“The ship has reached the shore,” United Nations conference president Rena Lee announced after a marathon final day of talks between negotiators from more than 100 countries.
Ocean ecosystems keep our planet in balance by producing nearly half of the earth’s oxygen and absorbing much of its carbon dioxide but they are under threat from pollution, exploitation and global warming. After 15 years of negotiations, the UN High Seas Treaty which will help to protect vast swathes of the planet’s oceans was agreed in New York on Saturday. The high seas, or the parts of the ocean that are not territorial waters, do not technically belong to anyone and account for 60% of the earths oceans. Only a mere 1% of the high seas are currently protected. The treaty places 30% of the world’s land and sea under protection by the end of 2030, a target known as “30 by 30”.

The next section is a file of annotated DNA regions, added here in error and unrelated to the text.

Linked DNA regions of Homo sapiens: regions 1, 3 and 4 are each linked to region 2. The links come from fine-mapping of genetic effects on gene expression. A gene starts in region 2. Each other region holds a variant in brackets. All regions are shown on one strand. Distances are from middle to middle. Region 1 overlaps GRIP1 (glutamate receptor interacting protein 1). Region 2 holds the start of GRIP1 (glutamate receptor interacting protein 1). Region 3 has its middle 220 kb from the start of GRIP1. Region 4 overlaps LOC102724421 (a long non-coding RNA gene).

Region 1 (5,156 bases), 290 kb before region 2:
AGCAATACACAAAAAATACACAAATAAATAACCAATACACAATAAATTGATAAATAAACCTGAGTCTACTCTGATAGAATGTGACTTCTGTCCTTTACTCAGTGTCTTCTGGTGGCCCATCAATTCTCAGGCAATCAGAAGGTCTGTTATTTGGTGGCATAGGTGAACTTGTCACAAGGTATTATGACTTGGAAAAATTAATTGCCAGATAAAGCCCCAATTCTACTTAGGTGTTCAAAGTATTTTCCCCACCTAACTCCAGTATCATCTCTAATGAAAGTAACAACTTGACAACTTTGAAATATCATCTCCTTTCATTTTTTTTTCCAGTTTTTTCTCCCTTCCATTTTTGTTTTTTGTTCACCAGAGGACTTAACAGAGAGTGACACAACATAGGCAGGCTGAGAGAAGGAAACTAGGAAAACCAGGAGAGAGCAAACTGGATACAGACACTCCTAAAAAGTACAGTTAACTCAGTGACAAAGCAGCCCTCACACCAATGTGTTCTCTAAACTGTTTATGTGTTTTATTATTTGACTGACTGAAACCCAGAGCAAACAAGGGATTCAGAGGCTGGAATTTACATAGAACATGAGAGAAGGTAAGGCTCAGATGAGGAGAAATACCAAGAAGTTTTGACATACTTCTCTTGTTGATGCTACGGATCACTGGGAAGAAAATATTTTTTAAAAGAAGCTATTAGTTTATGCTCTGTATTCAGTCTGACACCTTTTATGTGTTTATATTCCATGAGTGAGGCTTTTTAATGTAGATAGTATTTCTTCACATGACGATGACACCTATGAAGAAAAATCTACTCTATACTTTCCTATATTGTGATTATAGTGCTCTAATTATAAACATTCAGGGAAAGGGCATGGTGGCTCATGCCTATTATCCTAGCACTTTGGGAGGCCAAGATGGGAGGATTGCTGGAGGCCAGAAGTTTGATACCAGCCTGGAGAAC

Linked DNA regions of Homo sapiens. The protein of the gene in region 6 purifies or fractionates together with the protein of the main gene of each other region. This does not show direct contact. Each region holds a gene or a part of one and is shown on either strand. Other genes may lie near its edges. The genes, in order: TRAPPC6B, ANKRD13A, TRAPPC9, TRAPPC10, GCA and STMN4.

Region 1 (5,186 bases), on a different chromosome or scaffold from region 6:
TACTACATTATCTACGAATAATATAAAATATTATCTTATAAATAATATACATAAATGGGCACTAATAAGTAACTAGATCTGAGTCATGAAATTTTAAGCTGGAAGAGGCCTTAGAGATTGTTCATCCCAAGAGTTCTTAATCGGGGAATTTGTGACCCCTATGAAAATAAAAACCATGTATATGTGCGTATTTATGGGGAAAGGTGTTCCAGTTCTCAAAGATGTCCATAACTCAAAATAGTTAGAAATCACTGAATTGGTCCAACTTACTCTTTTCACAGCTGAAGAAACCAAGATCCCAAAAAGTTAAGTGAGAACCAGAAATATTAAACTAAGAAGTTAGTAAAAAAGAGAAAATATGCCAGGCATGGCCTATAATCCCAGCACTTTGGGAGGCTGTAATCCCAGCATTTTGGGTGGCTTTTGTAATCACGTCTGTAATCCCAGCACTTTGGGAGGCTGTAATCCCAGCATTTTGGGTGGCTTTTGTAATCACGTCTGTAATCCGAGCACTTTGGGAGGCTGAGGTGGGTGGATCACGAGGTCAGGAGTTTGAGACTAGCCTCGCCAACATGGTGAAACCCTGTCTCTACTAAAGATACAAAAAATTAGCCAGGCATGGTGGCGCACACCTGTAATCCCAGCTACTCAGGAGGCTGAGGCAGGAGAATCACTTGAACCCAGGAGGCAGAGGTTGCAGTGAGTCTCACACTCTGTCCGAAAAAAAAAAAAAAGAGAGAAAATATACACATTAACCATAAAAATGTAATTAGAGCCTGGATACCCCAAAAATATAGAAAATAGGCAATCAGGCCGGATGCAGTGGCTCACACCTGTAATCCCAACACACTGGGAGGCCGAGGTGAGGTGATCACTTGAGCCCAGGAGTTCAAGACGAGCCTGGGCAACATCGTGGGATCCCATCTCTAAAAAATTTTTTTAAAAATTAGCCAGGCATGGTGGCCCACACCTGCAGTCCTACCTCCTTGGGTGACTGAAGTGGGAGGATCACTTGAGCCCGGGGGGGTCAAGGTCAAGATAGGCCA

The next step for the treaty is signing by UN member states and formal adoption after which countries will have to look at practically how these measures would be implemented and managed. This phase may take some time, however, the agreement of the High Seas Treaty is a major milestone as we look towards a greener future.